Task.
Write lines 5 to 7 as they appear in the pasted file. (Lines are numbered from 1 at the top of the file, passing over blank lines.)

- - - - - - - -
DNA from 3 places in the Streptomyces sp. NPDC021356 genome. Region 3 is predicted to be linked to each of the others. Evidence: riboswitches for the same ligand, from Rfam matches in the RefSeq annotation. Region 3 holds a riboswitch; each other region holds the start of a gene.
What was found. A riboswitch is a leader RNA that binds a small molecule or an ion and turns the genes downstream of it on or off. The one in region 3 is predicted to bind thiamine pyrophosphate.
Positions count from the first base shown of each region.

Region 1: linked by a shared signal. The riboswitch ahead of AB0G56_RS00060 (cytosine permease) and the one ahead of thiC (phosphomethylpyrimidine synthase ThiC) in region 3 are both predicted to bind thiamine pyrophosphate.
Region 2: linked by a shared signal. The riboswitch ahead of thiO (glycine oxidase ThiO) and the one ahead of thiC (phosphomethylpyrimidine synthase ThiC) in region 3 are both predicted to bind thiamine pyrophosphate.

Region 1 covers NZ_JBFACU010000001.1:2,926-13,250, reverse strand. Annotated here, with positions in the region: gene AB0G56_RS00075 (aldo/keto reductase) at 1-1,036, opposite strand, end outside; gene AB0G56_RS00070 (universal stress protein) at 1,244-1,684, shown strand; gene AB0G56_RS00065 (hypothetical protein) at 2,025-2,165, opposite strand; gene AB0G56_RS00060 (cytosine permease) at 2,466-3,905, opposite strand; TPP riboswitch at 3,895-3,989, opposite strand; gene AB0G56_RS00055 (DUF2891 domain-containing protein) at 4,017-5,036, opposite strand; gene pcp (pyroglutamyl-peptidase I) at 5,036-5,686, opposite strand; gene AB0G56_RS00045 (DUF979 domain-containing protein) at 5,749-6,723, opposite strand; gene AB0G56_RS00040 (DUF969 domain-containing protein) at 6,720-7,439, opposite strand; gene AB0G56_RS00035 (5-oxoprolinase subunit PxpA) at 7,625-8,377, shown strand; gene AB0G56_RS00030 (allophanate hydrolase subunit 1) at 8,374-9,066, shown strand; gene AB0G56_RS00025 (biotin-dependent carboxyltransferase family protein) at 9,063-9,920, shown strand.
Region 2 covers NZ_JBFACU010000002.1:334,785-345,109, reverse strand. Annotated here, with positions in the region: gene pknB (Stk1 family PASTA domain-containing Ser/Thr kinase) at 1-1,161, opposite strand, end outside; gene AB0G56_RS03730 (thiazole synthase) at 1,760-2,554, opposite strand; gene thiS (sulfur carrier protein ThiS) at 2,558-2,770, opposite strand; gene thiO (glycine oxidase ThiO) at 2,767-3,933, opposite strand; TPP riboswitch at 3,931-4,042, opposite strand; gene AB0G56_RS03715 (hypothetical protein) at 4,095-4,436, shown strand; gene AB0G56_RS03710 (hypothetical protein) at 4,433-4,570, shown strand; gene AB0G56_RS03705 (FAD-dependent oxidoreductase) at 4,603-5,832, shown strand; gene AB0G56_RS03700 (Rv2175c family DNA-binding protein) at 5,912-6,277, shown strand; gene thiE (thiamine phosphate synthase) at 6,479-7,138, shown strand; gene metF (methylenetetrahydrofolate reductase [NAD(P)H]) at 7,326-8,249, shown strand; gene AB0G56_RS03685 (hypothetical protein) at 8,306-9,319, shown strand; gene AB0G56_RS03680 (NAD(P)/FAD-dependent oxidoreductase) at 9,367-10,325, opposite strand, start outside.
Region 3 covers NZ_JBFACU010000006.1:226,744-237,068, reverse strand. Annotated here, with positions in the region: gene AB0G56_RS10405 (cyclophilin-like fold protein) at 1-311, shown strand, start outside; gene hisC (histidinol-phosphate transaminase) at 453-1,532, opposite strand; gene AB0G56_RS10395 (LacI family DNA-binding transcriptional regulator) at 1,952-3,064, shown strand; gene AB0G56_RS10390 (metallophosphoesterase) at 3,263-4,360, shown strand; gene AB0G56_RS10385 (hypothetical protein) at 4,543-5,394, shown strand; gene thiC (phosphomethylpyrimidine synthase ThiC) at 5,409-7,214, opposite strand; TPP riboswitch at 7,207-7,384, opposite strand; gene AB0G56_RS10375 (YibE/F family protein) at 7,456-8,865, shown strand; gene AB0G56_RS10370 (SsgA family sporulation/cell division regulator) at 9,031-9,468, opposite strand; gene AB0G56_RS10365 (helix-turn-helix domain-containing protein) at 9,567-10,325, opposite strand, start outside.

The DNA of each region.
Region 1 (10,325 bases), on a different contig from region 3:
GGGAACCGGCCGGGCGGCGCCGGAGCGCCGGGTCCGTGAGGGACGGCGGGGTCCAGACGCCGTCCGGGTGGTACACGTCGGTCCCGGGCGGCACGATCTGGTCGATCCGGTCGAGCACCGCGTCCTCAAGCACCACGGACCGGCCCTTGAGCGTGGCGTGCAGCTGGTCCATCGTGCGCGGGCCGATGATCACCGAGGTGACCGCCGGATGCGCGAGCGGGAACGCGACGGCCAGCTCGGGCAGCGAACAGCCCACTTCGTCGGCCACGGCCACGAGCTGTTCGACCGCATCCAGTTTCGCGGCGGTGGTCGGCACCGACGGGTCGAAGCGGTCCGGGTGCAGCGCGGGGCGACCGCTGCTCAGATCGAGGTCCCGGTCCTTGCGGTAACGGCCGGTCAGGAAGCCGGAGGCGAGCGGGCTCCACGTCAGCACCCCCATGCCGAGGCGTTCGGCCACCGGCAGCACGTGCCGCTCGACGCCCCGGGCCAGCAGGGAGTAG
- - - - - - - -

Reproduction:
Region 2: linked by a shared signal. The riboswitch ahead of thiO (glycine oxidase ThiO) and the one ahead of thiC (phosphomethylpyrimidine synthase ThiC) in region 3 are both predicted to bind thiamine pyrophosphate.

Region 1 covers NZ_JBFACU010000001.1:2,926-13,250, reverse strand. Annotated here, with positions in the region: gene AB0G56_RS00075 (aldo/keto reductase) at 1-1,036, opposite strand, end outside; gene AB0G56_RS00070 (universal stress protein) at 1,244-1,684, shown strand; gene AB0G56_RS00065 (hypothetical protein) at 2,025-2,165, opposite strand; gene AB0G56_RS00060 (cytosine permease) at 2,466-3,905, opposite strand; TPP riboswitch at 3,895-3,989, opposite strand; gene AB0G56_RS00055 (DUF2891 domain-containing protein) at 4,017-5,036, opposite strand; gene pcp (pyroglutamyl-peptidase I) at 5,036-5,686, opposite strand; gene AB0G56_RS00045 (DUF979 domain-containing protein) at 5,749-6,723, opposite strand; gene AB0G56_RS00040 (DUF969 domain-containing protein) at 6,720-7,439, opposite strand; gene AB0G56_RS00035 (5-oxoprolinase subunit PxpA) at 7,625-8,377, shown strand; gene AB0G56_RS00030 (allophanate hydrolase subunit 1) at 8,374-9,066, shown strand; gene AB0G56_RS00025 (biotin-dependent carboxyltransferase family protein) at 9,063-9,920, shown strand.
Region 2 covers NZ_JBFACU010000002.1:334,785-345,109, reverse strand. Annotated here, with positions in the region: gene pknB (Stk1 family PASTA domain-containing Ser/Thr kinase) at 1-1,161, opposite strand, end outside; gene AB0G56_RS03730 (thiazole synthase) at 1,760-2,554, opposite strand; gene thiS (sulfur carrier protein ThiS) at 2,558-2,770, opposite strand; gene thiO (glycine oxidase ThiO) at 2,767-3,933, opposite strand; TPP riboswitch at 3,931-4,042, opposite strand; gene AB0G56_RS03715 (hypothetical protein) at 4,095-4,436, shown strand; gene AB0G56_RS03710 (hypothetical protein) at 4,433-4,570, shown strand; gene AB0G56_RS03705 (FAD-dependent oxidoreductase) at 4,603-5,832, shown strand; gene AB0G56_RS03700 (Rv2175c family DNA-binding protein) at 5,912-6,277, shown strand; gene thiE (thiamine phosphate synthase) at 6,479-7,138, shown strand; gene metF (methylenetetrahydrofolate reductase [NAD(P)H]) at 7,326-8,249, shown strand; gene AB0G56_RS03685 (hypothetical protein) at 8,306-9,319, shown strand; gene AB0G56_RS03680 (NAD(P)/FAD-dependent oxidoreductase) at 9,367-10,325, opposite strand, start outside.